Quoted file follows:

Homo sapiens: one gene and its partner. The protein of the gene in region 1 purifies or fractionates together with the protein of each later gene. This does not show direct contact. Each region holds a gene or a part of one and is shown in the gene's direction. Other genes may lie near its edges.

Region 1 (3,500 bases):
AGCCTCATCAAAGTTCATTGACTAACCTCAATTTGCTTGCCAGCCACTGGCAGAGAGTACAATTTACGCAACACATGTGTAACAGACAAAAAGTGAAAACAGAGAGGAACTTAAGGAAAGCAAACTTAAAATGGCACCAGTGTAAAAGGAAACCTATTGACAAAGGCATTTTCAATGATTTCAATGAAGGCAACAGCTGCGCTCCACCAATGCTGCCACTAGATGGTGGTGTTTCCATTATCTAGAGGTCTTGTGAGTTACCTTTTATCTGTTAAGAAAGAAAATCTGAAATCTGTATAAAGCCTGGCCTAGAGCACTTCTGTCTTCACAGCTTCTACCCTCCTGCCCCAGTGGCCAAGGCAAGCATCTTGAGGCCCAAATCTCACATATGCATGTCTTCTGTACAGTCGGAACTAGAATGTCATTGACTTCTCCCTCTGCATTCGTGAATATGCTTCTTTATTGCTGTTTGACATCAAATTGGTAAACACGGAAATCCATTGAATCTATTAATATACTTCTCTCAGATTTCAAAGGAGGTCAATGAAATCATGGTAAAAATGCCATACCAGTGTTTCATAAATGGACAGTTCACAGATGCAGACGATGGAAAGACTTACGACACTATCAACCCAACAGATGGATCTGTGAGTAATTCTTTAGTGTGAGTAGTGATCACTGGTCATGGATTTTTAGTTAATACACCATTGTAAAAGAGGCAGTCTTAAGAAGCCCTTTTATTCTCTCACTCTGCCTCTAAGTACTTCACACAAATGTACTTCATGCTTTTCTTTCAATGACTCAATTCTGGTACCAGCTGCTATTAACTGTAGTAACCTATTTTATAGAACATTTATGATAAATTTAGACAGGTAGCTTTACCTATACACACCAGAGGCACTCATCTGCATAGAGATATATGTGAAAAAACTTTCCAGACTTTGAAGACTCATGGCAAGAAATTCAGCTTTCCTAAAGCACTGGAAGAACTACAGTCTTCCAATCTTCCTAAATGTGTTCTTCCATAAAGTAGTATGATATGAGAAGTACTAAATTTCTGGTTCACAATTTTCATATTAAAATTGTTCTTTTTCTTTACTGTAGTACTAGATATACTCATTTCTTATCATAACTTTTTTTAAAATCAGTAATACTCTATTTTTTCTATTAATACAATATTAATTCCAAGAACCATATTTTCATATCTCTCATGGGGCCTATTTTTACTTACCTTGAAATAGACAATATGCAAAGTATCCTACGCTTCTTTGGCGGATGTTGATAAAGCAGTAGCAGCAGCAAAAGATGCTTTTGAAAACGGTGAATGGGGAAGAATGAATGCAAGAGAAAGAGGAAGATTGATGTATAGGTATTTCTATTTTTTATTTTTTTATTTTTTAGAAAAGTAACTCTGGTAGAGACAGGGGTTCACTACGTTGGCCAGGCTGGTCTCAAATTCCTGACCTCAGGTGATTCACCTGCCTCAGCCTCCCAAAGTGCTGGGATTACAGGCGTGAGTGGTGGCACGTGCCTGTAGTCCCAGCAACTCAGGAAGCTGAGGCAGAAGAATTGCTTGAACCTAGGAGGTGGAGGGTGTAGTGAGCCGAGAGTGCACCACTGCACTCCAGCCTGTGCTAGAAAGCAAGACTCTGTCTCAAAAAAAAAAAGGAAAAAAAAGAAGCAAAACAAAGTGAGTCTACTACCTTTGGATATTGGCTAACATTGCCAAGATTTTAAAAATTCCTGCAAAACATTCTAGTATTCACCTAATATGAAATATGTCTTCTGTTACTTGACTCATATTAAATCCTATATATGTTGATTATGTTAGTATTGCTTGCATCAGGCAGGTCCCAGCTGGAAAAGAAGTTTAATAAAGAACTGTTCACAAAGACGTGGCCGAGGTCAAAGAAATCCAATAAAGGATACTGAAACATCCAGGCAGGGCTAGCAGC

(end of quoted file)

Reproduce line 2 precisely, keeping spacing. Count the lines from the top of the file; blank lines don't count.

Region 1 (3,500 bases):